I mentioned earlier that this whole album has a "euphoric" sound and this song is no exception.  The sweeping chorus, the fantastic drum build-up at the end of the guitar solo (will Sean Moore ever get the credit he deserves for his musical genius?!) and the perfect backing vocals all add up to create something that borders on the spectacular.  Much like Kevin Carter, this is only so low down the list because I've seen the band live so many times, it's not as exciting as it used to be.

What a fantastic problem to have.



8.  Elvis Impersonator: Blackpool Pier

One of my favourite album-openers of all time, Elvis... does something only the Manics could do.  It takes a casual swipe at American culture, via a cheap tribute act in a town in Lancashire.  Because of course it does.  This is the Manic Street Preachers, for crying out loud, what else did you expect?!

The sound of waves gently breaking on the shore, accompanied by a soft, almost dream-like harp opens the song, before it rips into guitars and drums and a sing-along tune to die for.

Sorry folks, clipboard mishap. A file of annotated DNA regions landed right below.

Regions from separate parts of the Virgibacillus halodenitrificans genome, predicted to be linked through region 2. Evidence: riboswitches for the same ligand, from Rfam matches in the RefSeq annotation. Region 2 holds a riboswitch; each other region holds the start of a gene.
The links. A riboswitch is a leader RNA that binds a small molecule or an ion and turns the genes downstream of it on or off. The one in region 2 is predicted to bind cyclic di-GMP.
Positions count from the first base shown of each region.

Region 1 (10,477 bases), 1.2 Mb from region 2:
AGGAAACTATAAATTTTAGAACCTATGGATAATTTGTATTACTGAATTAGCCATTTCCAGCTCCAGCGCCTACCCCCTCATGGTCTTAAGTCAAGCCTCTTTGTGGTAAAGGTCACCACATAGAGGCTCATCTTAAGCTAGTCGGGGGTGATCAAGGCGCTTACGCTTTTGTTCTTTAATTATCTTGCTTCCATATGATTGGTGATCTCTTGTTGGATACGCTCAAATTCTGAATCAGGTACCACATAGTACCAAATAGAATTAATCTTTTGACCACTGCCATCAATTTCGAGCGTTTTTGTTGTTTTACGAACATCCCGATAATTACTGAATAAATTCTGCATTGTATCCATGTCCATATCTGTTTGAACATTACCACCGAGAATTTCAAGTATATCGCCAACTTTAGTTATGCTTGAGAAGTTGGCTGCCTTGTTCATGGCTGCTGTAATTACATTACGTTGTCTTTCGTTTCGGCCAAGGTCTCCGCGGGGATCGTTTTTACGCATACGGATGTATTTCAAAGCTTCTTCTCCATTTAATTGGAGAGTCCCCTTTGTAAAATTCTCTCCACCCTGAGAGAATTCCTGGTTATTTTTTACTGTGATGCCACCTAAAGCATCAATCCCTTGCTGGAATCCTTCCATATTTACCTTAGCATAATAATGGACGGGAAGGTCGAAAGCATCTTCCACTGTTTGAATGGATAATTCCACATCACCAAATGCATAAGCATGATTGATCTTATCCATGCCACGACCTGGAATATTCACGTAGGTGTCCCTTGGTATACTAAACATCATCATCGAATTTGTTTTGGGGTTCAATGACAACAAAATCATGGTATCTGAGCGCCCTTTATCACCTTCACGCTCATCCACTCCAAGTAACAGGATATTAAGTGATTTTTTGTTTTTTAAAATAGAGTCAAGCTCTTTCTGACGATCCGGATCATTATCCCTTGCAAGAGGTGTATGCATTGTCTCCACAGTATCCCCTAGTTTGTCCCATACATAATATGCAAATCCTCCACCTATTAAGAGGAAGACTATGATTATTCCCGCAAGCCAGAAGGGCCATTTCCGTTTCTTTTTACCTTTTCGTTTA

Why can't I just put all these tracks at number one?!

7. The Girl Who Wanted To Be God


Remember earlier, when I said that some songs on this album make you feel like you're flying?  This is the one I was thinking of, first and foremost.  The soaring strings over the chorus and the epic nature of the song in general made it my favourite song on the album, on first listen (many moons ago).  Having gotten into the Manics in a big way in 1999 (I'd liked them since 1996, but not enough to buy an album until '99), I loved that this song appeared to be referencing Sylvia Plath (I was a tortured teen, what can I say?!) and I would play it over and over, singing my heart out.

Something I just totally did at the age of 33 and loved every minute all over again.


6. Further Away